Day v. Town of Phippsburg

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Justia Opinion Summary

At issue in this case was two adjacent beachfront lots - lot 113 and lot 114. In 1989, as a result of a merger clause in a zoning ordnance, the lots were merged into a single, nonconforming, grandfathered lot. Despite the merger clause’s prohibition of any separation of a merged lot that would result in an area that did not meet minimum lot-size requirements, the owner separated the lots and conveyed them to two different individuals. Carol Reece acquired lot 113. In 2013, Plaintiff, who owned property abutting lot 113, sought a declaratory judgment that lot 113 was not a grandfathered nonconforming lot. Reece subsequently acquired lot 114. The superior court granted summary judgment for Reece. The Supreme Court vacated the judgment of the superior court, holding that Reece’s recombination of lots 113 and 114 did not effect a resurrection of the grandfathered status that the lots had when they were previously merged.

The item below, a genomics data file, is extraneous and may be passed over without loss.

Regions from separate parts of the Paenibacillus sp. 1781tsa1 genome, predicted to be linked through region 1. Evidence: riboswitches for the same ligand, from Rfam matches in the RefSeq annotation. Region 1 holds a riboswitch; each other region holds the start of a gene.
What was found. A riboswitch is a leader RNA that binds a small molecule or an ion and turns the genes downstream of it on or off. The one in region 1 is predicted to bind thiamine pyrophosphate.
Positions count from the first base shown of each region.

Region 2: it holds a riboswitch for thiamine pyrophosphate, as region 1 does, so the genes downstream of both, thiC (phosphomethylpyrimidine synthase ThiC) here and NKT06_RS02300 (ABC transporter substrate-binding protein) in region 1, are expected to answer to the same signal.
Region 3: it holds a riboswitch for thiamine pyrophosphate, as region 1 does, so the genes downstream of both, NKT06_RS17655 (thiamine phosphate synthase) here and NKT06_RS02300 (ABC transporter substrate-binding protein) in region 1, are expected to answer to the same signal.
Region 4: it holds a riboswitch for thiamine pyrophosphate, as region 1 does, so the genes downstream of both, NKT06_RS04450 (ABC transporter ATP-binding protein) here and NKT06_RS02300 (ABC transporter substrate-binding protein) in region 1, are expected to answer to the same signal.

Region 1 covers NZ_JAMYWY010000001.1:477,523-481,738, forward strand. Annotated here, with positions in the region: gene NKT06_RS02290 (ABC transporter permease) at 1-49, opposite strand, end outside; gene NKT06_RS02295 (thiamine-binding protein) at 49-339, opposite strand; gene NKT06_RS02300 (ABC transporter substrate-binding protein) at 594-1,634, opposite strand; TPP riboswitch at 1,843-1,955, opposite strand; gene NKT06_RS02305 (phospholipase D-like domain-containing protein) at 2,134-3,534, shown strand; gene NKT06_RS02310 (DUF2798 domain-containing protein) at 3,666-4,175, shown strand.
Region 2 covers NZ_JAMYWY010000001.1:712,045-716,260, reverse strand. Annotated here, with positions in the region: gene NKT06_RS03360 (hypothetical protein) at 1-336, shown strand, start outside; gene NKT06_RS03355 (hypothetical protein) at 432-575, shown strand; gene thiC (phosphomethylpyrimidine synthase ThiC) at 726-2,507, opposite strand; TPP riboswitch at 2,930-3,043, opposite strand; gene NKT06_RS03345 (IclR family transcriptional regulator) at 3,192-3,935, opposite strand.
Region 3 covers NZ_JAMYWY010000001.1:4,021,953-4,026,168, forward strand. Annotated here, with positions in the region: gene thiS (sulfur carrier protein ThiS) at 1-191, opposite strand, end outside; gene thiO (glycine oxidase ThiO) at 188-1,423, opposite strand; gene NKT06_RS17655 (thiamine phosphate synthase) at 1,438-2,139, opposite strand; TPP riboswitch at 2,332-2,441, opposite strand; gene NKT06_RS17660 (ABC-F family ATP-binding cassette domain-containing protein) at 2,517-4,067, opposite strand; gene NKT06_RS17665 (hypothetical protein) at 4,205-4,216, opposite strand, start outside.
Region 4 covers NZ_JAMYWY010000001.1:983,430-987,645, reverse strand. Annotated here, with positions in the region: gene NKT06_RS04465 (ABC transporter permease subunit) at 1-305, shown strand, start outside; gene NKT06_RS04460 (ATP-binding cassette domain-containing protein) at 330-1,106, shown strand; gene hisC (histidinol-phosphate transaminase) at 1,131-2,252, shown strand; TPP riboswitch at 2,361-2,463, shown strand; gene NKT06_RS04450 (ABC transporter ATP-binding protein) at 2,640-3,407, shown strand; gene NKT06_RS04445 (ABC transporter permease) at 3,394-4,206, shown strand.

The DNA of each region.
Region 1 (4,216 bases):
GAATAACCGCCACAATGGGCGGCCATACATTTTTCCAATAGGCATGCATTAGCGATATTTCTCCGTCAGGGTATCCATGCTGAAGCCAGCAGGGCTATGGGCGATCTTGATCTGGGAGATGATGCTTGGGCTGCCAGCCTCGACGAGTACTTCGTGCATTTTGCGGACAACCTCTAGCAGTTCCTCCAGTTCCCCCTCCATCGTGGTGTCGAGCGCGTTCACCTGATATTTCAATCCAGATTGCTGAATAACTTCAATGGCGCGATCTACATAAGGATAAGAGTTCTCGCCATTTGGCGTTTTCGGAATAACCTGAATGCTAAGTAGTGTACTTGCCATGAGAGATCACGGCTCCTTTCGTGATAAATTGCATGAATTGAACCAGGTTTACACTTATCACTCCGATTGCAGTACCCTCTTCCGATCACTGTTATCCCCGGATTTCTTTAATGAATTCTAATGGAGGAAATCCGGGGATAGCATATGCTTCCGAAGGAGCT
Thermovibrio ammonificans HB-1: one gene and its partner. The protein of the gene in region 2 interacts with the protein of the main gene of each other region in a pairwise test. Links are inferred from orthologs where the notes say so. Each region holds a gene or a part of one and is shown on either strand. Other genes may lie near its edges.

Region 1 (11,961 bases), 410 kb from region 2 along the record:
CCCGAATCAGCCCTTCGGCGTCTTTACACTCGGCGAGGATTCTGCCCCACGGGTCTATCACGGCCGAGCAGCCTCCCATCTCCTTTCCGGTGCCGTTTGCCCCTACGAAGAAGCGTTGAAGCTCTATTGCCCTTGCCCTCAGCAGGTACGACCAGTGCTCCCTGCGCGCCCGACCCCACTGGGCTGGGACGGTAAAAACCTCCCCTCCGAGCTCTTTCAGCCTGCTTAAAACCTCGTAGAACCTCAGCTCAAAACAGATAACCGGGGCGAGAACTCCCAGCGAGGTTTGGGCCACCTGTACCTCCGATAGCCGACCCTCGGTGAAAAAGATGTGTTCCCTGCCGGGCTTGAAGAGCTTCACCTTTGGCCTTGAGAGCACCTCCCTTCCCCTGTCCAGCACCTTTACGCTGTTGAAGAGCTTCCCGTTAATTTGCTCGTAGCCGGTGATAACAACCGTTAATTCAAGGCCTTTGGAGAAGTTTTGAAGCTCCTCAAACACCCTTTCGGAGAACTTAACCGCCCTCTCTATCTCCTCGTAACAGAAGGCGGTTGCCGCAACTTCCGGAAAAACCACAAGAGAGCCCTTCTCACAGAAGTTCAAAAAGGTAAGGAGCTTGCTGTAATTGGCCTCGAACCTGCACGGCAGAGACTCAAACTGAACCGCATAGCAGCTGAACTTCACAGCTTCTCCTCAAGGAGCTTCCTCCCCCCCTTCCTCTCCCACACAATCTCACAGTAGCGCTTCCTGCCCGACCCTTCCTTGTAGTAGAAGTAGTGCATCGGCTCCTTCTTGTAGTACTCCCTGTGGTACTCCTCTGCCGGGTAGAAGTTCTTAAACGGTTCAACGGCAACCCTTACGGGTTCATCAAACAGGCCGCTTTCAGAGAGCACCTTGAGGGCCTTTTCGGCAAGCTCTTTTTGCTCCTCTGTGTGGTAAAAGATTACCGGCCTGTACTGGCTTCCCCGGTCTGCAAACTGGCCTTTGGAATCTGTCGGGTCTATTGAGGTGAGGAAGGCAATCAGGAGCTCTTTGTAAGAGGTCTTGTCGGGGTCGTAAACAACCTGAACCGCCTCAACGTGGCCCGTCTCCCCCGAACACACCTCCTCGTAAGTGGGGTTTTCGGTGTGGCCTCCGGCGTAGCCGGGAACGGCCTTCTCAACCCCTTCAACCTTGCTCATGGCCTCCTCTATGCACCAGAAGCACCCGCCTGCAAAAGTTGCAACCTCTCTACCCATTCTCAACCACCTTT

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MAINE SUPREME JUDICIAL COURT Decision: 2015 ME 13 Docket: Sag-14-44 Argued: November 5, 2014 Decided: February 10, 2015 Reporter of Decisions SAUFLEY, C.J., and ALEXANDER, MEAD, GORMAN, JABAR, and HJELM, JJ.* Panel: JONATHAN R. DAY v. TOWN OF PHIPPSBURG et al. JABAR, J. [¶1] Jonathan R. Day appeals from a judgment entered in the Superior Court (Sagadahoc County, Horton, J.) in favor of Carol Reece and the Town of Phippsburg (Town) on Day’s request for declaratory relief. Day contends that the court erred in determining that certain property owned by Reece qualifies as a grandfathered nonconforming lot within the meaning of the Phippsburg Shoreland Zoning Ordinance (PSZO). He argues that the grandfathered status of a nonconforming lot that was created by the merger of two nonconforming lots, once lost by the unlawful division of that merged lot, cannot be restored by recombination of the illegally separated lots. We agree with Day and vacate the judgment of the Superior Court. * Silver, J., sat at oral argument and participated in the initial conference but retired before this opinion was adopted. 2 I. BACKGROUND [¶2] The dispute in this case concerns the status of two adjacent beachfront lots, labeled lots 113 and 114 on the Town of Phippsburg’s Tax Map 14. Each of these lots contains less than 20,000 square feet and both have been vacant since 1951. In 1956, Joseph Spear acquired lot 114. In 1987, he acquired lot 113. [¶3] In 1989, the PSZO required a beachfront lot to consist of at least 40,000 square feet in order to qualify for development. Phippsburg, Me., Shoreland Zoning Ordinance §§ 3.2.1, 3.2.4(1)(a) (March 1989). The then-effective ordinance contained a grandfather clause allowing limited development of a lot that failed to meet minimum lot-size requirements if the lot (1) was in existence at the effective date of adoption or amendment of the ordinance and (2) was not contiguous with another lot held in common ownership. Id. § 1.5.5(a). The ordinance also contained a merger clause requiring the combination of lots that were adjacent and held in common ownership at the time of adoption or amendment of the ordinance if all or part of the lots failed to meet minimum lot-size requirements. Id. § 1.5.5(b). As a result of this merger clause, lots 113 and 114 (which are contiguous with each other and were commonly owned by Spear) were merged into a single, nonconforming, grandfathered lot in 1989. 3 [¶4] The 1989 merger clause further prohibited any separation of a merged lot that would result in a dimension or area that did not meet minimum lot-size requirements. Id. In 1991, despite this prohibition, Spear separated the lots, conveying lot 113 to Carol Reece and lot 114 to Mary Kate Izzo. [¶5] In 2009, the Town amended a section of the PSZO titled “Non-conforming Lots” and established for that section a retroactive effective date of January 1, 1989. Phippsburg, Me., Shoreland Zoning Ordinance § 12(E) (June 9, 2009). The PSZO’s amended merger clause required the combination of lots that were contiguous and commonly owned as of January 1, 1989, if at least one of them was unimproved and at least one failed to meet the PSZO’s lot-size requirements. Id. § 12(E)(3). The amendment permitted the continuance of a nonconforming condition (which was defined to include a nonconforming lot) subject to the requirements of section 12. Id. §§ 12(A), 18(B). [¶6] In April 2012, Reece requested a “no action letter” from the Phippsburg Board of Selectmen (Board) regarding any zoning violations that may have occurred when Spear separated lots 113 and 114. In response, the Board issued Reece a Letter of No Enforcement stating that the Town would “not seek to enforce its ordinance with respect to the 1991 conveyances” and would “consider both lots to be lawful nonconforming lots.” 4 [¶7] Day owns property that abuts lot 113. After the Board issued its no action letter to Reece, Day twice requested clarification that the letter did not constitute a determination that lot 113 was a developable nonconforming lot within the meaning of the PSZO. The Board did not act on Day’s requests. [¶8] In February 2013, Reece applied for a coastal sand dune permit to develop lot 113. Two months later, Day filed a complaint against Reece and the Town, seeking a declaratory judgment that lot 113 is not a grandfathered nonconforming lot within the meaning of the PSZO. He then moved for summary judgment. In July 2013, Reece acquired lot 114 from Izzo. She then requested summary judgment against Day. [¶9] In December 2013, the court granted Reece’s motion for summary judgment, concluding that (1) lots 113 and 114 were not merged under Spear’s ownership and thus retained individual grandfathered status following their 1991 separation;1 and (2) even if lots 113 and 114 were merged in 1989, they enjoyed combined grandfathered status, which was lost by their 1991 separation, but restored when the lots returned to single ownership in 2013. Following Day’s motion to alter or amend the judgment pursuant to M.R. Civ. P. 59(e), the court 1 The 1989 amendment to the PSZO was not in evidence when the court rendered its initial decision. In its decision, the court analyzed the lots’ status when they were commonly owned by Spear, pursuant to the PSZO as amended in 2009. The court declined to interpret the 2009 amendment’s retroactive effective date as effecting a retroactive merger that would render Spear’s 1991 conveyances retroactively unlawful, reasoning that such an interpretation presented a “troublesome ex post facto law issue.” 5 issued an amended decision withdrawing the conclusion that the lots did not merge under Spear’s common ownership,2 but reiterating the conclusion that Reece had restored the lots’ grandfathered status by recombining them. From this judgment, Day timely appealed. See M.R. App. P. 2(b)(3). II. DISCUSSION [¶10] We review the award of summary judgment de novo, considering the evidence in the light most favorable to the nonprevailing party. Kurtz & Perry, P.A. v. Emerson, 2010 ME 107, ¶ 15, 8 A.3d 677. If there are no genuine issues of material fact, we consider whether the prevailing party was entitled to judgment as a matter of law. Doe I v. Williams, 2013 ME 24, ¶ 10, 61 A.3d 718. [¶11] The facts in this case are not in dispute, and the parties also agree that lots 113 and 114 were merged by ordinance in 1989, when they were commonly owned by Spear. The only issue is whether, as a matter of law, Reece’s recombination of lots 113 and 114 effected a resurrection of the grandfathered status that the lots had when they were merged under Spear’s ownership. 3 2 Day supported his motion to alter or amend by submitting a copy of the PSZO as amended in March 1989. The court admitted the amendment, noting that the parties had not raised the issue of the lots’ merger when Spear owned them both and that Day was not obligated to file materials in the summary judgment record related to an uncontested issue. After considering the 1989 amendment, the court determined that lots 113 and 114 had merged when they were commonly owned by Spear. 3 The lot created by the 1989 merger of lots 113 and 114 was a nonconforming lot of record entitled to grandfathered development status because it (1) was in existence as of January 1, 1989, (2) did not comply with the PSZO’s dimensional requirements, and (3) was not contiguous with another commonly owned lot. See Phippsburg, Me., Shoreland Zoning Ordinance § 12(E)(1) (June 9, 2009). 6 Resolution of this issue turns on the relationship between the PSZO provisions that limit continued nonconformities and those that provide grandfathered status. [¶12] The meaning of the terms of a zoning ordinance is a matter that we consider de novo. D’Alessandro v. Town of Harpswell, 2012 ME 89, ¶ 5, 48 A.3d 786. “We examine an ordinance for its plain meaning and construe its terms reasonably in light of the purposes and objectives of the ordinance and its general structure. If an ordinance is clear on its face we will look no further than its plain meaning.” Id. (quotation marks omitted). When the terms of an ordinance are capable of multiple interpretations, they “must be construed reasonably with regard to both the objects sought to be obtained and to the general structure of the ordinance as a whole.” Adams v. Town of Brunswick, 2010 ME 7, ¶ 11, 987 A.2d 502 (quotation marks omitted). [¶13] The PSZO states that its intent is to promote land use conformities, but it provides for a limited exception allowing preexisting nonconformities to “continue” subject to the requirements of section 12. Phippsburg, Me., Shoreland Zoning Ordinance § 12(A) (June 9, 2009). Section 12(E)(1) of the Ordinance provides that a nonconforming lot of record may be built upon without the need for a variance if the lot is not contiguous with another lot held in common ownership. Id. § 12(E)(1). 7 [¶14] As applied to this case, there are two reasonable interpretations of the word “continue” found in section 12(A). On one hand, the grandfathered status of the nonconforming lot created by merger in 1989 could be understood to “continue” to the present only if lots 113 and 114 remained merged at all times since 1989. On the other hand, the grandfathered status of the nonconforming lot created by merger in 1989 could be understood to “continue” to the present if the lot that existed in 1989 is identical to a lot that exists today.4 [¶15] To resolve this ambiguity, we consider relevant zoning objectives and the purposes served by the inclusion of grandfather clauses in zoning ordinances. “The policy of zoning is to abolish nonconformi[ties] as speedily as justice will permit.” Town of Windham v. Sprague, 219 A.2d 548, 552-53 (Me. 1966). In light of this policy, zoning provisions that restrict nonconformities are liberally construed, and zoning provisions that allow nonconformities are strictly construed. Brackett v. Town of Rangeley, 2003 ME 109, ¶ 16, 831 A.2d 422. A grandfather clause, which allows the limited continuance of nonconformities, is included in zoning ordinances in order to avoid takings challenges. Stewart v. Town of Durham, 451 A.2d 308, 311 & n.6 (Me. 1982). It is designed to strike a balance between a municipality’s interest in abolishing nonconformities and the interests of 4 The former interpretation, advocated by Day, permanently terminates grandfathered status when the lot to which it belongs ceases to exist. The latter interpretation, advocated by Reece, terminates grandfathered status when the lot to which it belongs ceases to exist, but allows resurrection of that status upon re-creation of that lot. 8 property owners in maintaining land uses that were allowed when they purchased their property. Id. at 311. [¶16] In Farley v. Town of Lyman, we considered the effects of a merger, pursuant to a merger clause found in Lyman’s zoning ordinance, of two adjacent, undersized, commonly owned lots into a single lot that complied with applicable lot-size requirements. 557 A.2d 197, 200-01 (Me. 1989). We held that after their merger each lot lost its individual grandfathered status, and that that status could not be revived should the lots cease to be commonly owned. Id. at 201. This conclusion was supported by a section of the Lyman ordinance that provided that a nonconforming use could not be resumed once it had been replaced by a conforming use for a period of two years. Id. It also served zoning’s general policy of abolishing nonconforming uses as quickly as justice would allow. Id. [¶17] In this case, construing the PSZO to preclude a resurrection of the grandfathered status of the again-merged lot would be in harmony with the purpose of grandfathering. See Stewart, 451 A.2d at 311 (explaining that grandfathering is designed to protect rights anticipated at the time property was purchased). Lots 113 and 114 lost individual grandfathered status when merged by ordinance in 1989, see Farley, 557 A.2d at 201, and lost collective grandfathered status when unlawfully separated by deed in 1991, see Phippsburg, Me., Shoreland Zoning Ordinance § 1.5.5(b) (March, 1989) (prohibiting division of a merged lot); id. 9 § 1.5.4 (requiring compliance with the PSZO as a condition to the grandfathered continuance of a nonconformity). When Reece acquired lots 113 and 114, each lot was nonconforming and not grandfathered, and thus neither could be developed without a variance. Because Reece did not have the right to develop the lots without a variance when she acquired them, construing the PSZO to deny her that right today does not divest her of anything. [¶18] We conclude that the stricter interpretation of the PSZO advocated by Day promotes land use conformities better than the more relaxed interpretation advocated by Reece. In Farley, we interpreted the Lyman zoning ordinance to provide that a nonconforming lot irreversibly loses its individual grandfathered status when it is merged with another lot to create a conforming lot. 557 A.2d at 201. Here, we interpret the PSZO to provide that the grandfathered status of a merged nonconforming lot is permanently lost when that merged lot is unlawfully divided.5 The entry is: Judgment vacated. Remanded to the Superior Court for further proceedings consistent with this opinion. 5 In light of our ruling in Day’s favor, we deny Reece’s request for sanctions against Day pursuant to M.R. App. P. 13(f). 10 On the briefs: James D. Poliquin, Esq., Norman, Hanson, & DeTroy, LLC, Portland, for appellant Jonathan R. Day Chris Neagle, Esq., Troubh Heisler, PA, Portland, for appellee Carol Reece Jessica L. Maher, Esq., Moncure & Barnicle, Topsham, for appellee Town of Phippsburg At oral argument: James D. Poliquin, Esq., for appellant Jonathan R. Day Chris Neagle, Esq., for appellee Carol Reece Sagadahoc County Superior Court docket number CV-2013-22 FOR CLERK REFERENCE ONLY